The helium- 3 nucleus is the mirror nucleus to the tritium nucleus: it contains 2 protons and 1 neutron instead of 1 proton and 2 neutrons. The D- 3 He reaction (No. (3) of the table), already listed above as a subsequent reaction to the deuterium-deuterium fusion, accordingly provides a helium-4 nucleus and a proton of 15 MeV energy. However, the higher repulsion of the doubly charged helium-3 nucleus must be overcome. The conversion of the kinetic energy of the proton into usable form would be easier than with the neutron. At the same time, deuterium ions would also react with one another to form protons and tritium or to form neutrons and helium-3. This would also produce neutrons. If the tritium is not removed from the reaction gas, DT reactions also lead to the release of neutrons.
In a fusion reactor operated solely with 3 He (reaction (5)) there would be much less radioactivity, since only one He-4 nucleus and protons are produced. However, you would need for response
even greater repulsive forces are overcome. At the high temperatures of the plasma, tritium would be formed from He-3 and electrons with a certain reaction rate through inverse beta decay .
A fundamental difficulty lies in the availability of He-3, which is only available in small quantities on earth. Larger amounts of He-3 have been detected in lunar rocks. For a possible extraction on the moon and transport to earth, the technical feasibility would have to be proven and the cost-benefit ratio weighed.
Other possible fuels
Compared to its neighboring nuclides, the He-4 atomic nucleus has a particularly high binding energy per nucleon; this explains the great energy gain of the DT reaction (see above), and therefore other reactions with lighter nuclides, as far as they produce He-4, are conceivable as an energy source. However, creating the necessary conditions is even more difficult, because the repulsion between the multiply charged atomic nuclei is stronger than that between the hydrogen nuclei. An example is the boron-proton reaction (No. (10))
Like the 3 He- 3 He reaction, it would have the advantage of not releasing any neutrons. For them, compared to the DT reaction, the temperature would have to be about ten times higher and the containment time 500 times longer. Due to the high temperatures required and the nuclear charge of the boron, the energy losses of the fusion plasma through bremsstrahlung represent a physical limit that has so far been insurmountable.
Nuclear fusion with polarized particles
The reaction rates of the fusion reactions are dependent on a possible spin polarization of the ions involved. For example, the cross-section of the DT or the D- 3 He fusion reaction could be increased by a factor of up to 1.5 if the spins of the particles involved are aligned in parallel. In addition, the preferred emission directions of the reaction products could be influenced. In principle, this would simplify the energy extraction and increase the service life of the blank parts. However, it is unclear how the quantities of polarized fuel required for reactor operation can be produced, brought into the plasma vessel and protected there against depolarization effects.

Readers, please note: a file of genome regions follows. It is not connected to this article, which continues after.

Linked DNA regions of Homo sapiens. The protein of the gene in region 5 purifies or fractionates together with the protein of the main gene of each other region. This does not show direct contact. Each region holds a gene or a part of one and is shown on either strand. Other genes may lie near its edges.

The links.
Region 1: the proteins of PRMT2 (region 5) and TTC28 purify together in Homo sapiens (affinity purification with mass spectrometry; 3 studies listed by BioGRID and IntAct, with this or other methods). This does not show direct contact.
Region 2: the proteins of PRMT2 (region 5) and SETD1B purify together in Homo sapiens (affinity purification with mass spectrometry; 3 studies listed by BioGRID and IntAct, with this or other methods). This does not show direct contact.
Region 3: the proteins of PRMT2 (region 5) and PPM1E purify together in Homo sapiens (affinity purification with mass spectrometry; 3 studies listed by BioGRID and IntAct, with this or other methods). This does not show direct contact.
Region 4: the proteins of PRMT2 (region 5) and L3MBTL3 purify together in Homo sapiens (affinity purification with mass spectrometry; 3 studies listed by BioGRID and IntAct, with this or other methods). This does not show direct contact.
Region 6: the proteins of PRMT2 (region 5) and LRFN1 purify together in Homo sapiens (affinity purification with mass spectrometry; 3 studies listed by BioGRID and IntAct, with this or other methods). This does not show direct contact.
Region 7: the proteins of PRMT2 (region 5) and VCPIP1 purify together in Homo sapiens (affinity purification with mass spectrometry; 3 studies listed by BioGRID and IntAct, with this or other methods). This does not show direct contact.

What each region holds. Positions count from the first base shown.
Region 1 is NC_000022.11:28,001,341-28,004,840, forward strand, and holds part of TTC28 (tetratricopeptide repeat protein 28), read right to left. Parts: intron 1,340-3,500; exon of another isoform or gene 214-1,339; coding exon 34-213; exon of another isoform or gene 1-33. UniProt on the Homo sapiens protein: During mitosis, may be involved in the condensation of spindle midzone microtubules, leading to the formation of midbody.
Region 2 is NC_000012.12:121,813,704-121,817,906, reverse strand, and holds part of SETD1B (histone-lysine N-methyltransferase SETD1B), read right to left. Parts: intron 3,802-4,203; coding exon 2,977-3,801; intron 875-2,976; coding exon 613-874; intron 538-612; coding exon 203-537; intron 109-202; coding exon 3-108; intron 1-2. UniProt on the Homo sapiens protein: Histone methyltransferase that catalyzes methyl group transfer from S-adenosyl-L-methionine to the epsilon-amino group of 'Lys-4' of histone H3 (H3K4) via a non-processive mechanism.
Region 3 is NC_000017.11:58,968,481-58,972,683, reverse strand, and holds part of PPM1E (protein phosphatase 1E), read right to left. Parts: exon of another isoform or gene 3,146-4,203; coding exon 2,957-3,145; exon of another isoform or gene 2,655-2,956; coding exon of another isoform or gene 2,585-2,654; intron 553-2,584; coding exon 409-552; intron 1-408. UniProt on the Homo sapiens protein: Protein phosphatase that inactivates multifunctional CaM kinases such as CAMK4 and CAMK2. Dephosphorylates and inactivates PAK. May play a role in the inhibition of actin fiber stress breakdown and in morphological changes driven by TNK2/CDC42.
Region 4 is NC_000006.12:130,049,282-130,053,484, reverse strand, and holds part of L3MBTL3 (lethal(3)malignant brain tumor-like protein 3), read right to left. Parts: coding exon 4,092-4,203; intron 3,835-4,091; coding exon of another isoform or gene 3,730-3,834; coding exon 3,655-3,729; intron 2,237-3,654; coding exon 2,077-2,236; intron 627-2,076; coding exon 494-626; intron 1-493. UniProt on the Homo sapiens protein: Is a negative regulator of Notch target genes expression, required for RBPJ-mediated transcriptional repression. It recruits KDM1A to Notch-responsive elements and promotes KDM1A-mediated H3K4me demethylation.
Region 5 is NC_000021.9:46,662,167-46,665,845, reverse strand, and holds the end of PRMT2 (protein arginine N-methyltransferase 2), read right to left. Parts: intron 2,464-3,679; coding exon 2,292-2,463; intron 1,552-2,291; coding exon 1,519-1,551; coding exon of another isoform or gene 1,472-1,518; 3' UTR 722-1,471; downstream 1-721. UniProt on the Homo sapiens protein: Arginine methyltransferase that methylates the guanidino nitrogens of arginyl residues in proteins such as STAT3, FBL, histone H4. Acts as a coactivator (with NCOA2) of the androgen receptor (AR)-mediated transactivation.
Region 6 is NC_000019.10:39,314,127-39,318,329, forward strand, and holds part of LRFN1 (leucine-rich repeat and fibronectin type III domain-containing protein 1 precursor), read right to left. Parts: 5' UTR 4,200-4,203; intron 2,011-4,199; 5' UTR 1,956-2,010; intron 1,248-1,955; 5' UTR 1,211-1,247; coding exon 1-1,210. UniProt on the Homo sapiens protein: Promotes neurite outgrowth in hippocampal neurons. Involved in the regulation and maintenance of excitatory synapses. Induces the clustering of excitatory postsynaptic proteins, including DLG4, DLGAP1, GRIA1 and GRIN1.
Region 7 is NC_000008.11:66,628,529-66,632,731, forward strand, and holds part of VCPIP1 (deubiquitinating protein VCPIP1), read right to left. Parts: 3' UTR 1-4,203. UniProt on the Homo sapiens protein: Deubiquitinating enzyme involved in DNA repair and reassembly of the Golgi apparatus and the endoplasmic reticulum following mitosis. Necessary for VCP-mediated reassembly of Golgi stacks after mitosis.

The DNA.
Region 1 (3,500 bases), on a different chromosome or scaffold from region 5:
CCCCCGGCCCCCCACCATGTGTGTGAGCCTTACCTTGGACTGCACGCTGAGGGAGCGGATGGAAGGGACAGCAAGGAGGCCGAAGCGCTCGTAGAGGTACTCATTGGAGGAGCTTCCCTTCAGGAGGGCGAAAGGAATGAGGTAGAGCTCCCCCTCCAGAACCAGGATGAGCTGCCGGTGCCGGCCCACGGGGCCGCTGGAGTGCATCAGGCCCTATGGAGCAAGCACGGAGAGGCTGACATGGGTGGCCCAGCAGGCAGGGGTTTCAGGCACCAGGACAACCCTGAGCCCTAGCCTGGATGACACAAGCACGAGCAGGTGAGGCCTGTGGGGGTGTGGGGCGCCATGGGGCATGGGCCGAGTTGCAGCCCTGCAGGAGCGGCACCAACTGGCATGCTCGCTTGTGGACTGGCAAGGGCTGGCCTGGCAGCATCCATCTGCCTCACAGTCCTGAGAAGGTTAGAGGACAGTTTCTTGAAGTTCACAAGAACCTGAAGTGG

In international cooperation research is being carried out into whether and how fusion energy can be used to generate electricity . From today's perspective, the first economically viable reactor is not expected before 2050 if the technological obstacles can be overcome and the political decision in favor of the new technology should be made. Provided that fossil fuels are pushed back due to their harmful effects on the climate and that nuclear fusion is therefore economically competitive, the new technology could be used on a large scale according to current knowledge in the last quarter of the 21st century.
Physical research, neutron sources
Fusion reactions, like other nuclear reactions, can be carried out using particle accelerators in the laboratory for physical research purposes. The above-mentioned deuterium-tritium reaction is used to generate fast free neutrons. The Farnsworth-Hirsch Fusor is also a source of free neutrons for research and technical purposes.
In hydrogen bombs , the deuterium-tritium reaction the tritium is usually only obtained during the explosion of lithium runs uncontrollably. The largest hydrogen bomb ever tested, the Tsar bomb , achieved an explosive force of 57 megatons of TNT. But many atomic bombs also contain a few grams of a deuterium-tritium mixture inside the hollow sphere made of nuclear explosives. Once the chain reaction has started, it is heated up sufficiently to start the nuclear fusion. The neutrons released in large numbers intensify the chain reaction in the nuclear explosive.
Since the cessation of the nuclear weapons test explosions, questions of functional safety and the further development of fusion weapons have been investigated using computer simulations, among other things. The exact material parameters required for this are determined, among other things, through experiments on laser-driven inertial fusion .
Cold Fusion , an alleged way to make better use of nuclear fusion that was recognized as unfeasible in the 1980s after causing significant short-term buzz.